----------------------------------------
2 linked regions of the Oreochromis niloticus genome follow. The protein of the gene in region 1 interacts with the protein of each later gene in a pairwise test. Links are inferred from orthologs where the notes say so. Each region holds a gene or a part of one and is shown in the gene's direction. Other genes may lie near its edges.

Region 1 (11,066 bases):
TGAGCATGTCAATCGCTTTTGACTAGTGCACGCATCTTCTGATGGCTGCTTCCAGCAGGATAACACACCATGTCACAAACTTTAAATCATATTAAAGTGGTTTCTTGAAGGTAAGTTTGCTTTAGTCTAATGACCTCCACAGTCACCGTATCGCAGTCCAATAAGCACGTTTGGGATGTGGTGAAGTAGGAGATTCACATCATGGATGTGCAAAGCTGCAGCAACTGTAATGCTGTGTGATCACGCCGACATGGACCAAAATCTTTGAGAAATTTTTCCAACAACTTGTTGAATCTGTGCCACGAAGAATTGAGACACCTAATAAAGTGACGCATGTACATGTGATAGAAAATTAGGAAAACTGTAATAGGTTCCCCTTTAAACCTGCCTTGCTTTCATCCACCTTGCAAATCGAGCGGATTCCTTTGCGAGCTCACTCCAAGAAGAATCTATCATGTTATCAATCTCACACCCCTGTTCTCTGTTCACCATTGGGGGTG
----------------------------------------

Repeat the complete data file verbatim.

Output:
2 linked regions of the Oreochromis niloticus genome follow. The protein of the gene in region 1 interacts with the protein of each later gene in a pairwise test. Links are inferred from orthologs where the notes say so. Each region holds a gene or a part of one and is shown in the gene's direction. Other genes may lie near its edges.

Region 1 (11,066 bases):
TGAGCATGTCAATCGCTTTTGACTAGTGCACGCATCTTCTGATGGCTGCTTCCAGCAGGATAACACACCATGTCACAAACTTTAAATCATATTAAAGTGGTTTCTTGAAGGTAAGTTTGCTTTAGTCTAATGACCTCCACAGTCACCGTATCGCAGTCCAATAAGCACGTTTGGGATGTGGTGAAGTAGGAGATTCACATCATGGATGTGCAAAGCTGCAGCAACTGTAATGCTGTGTGATCACGCCGACATGGACCAAAATCTTTGAGAAATTTTTCCAACAACTTGTTGAATCTGTGCCACGAAGAATTGAGACACCTAATAAAGTGACGCATGTACATGTGATAGAAAATTAGGAAAACTGTAATAGGTTCCCCTTTAAACCTGCCTTGCTTTCATCCACCTTGCAAATCGAGCGGATTCCTTTGCGAGCTCACTCCAAGAAGAATCTATCATGTTATCAATCTCACACCCCTGTTCTCTGTTCACCATTGGGGGTG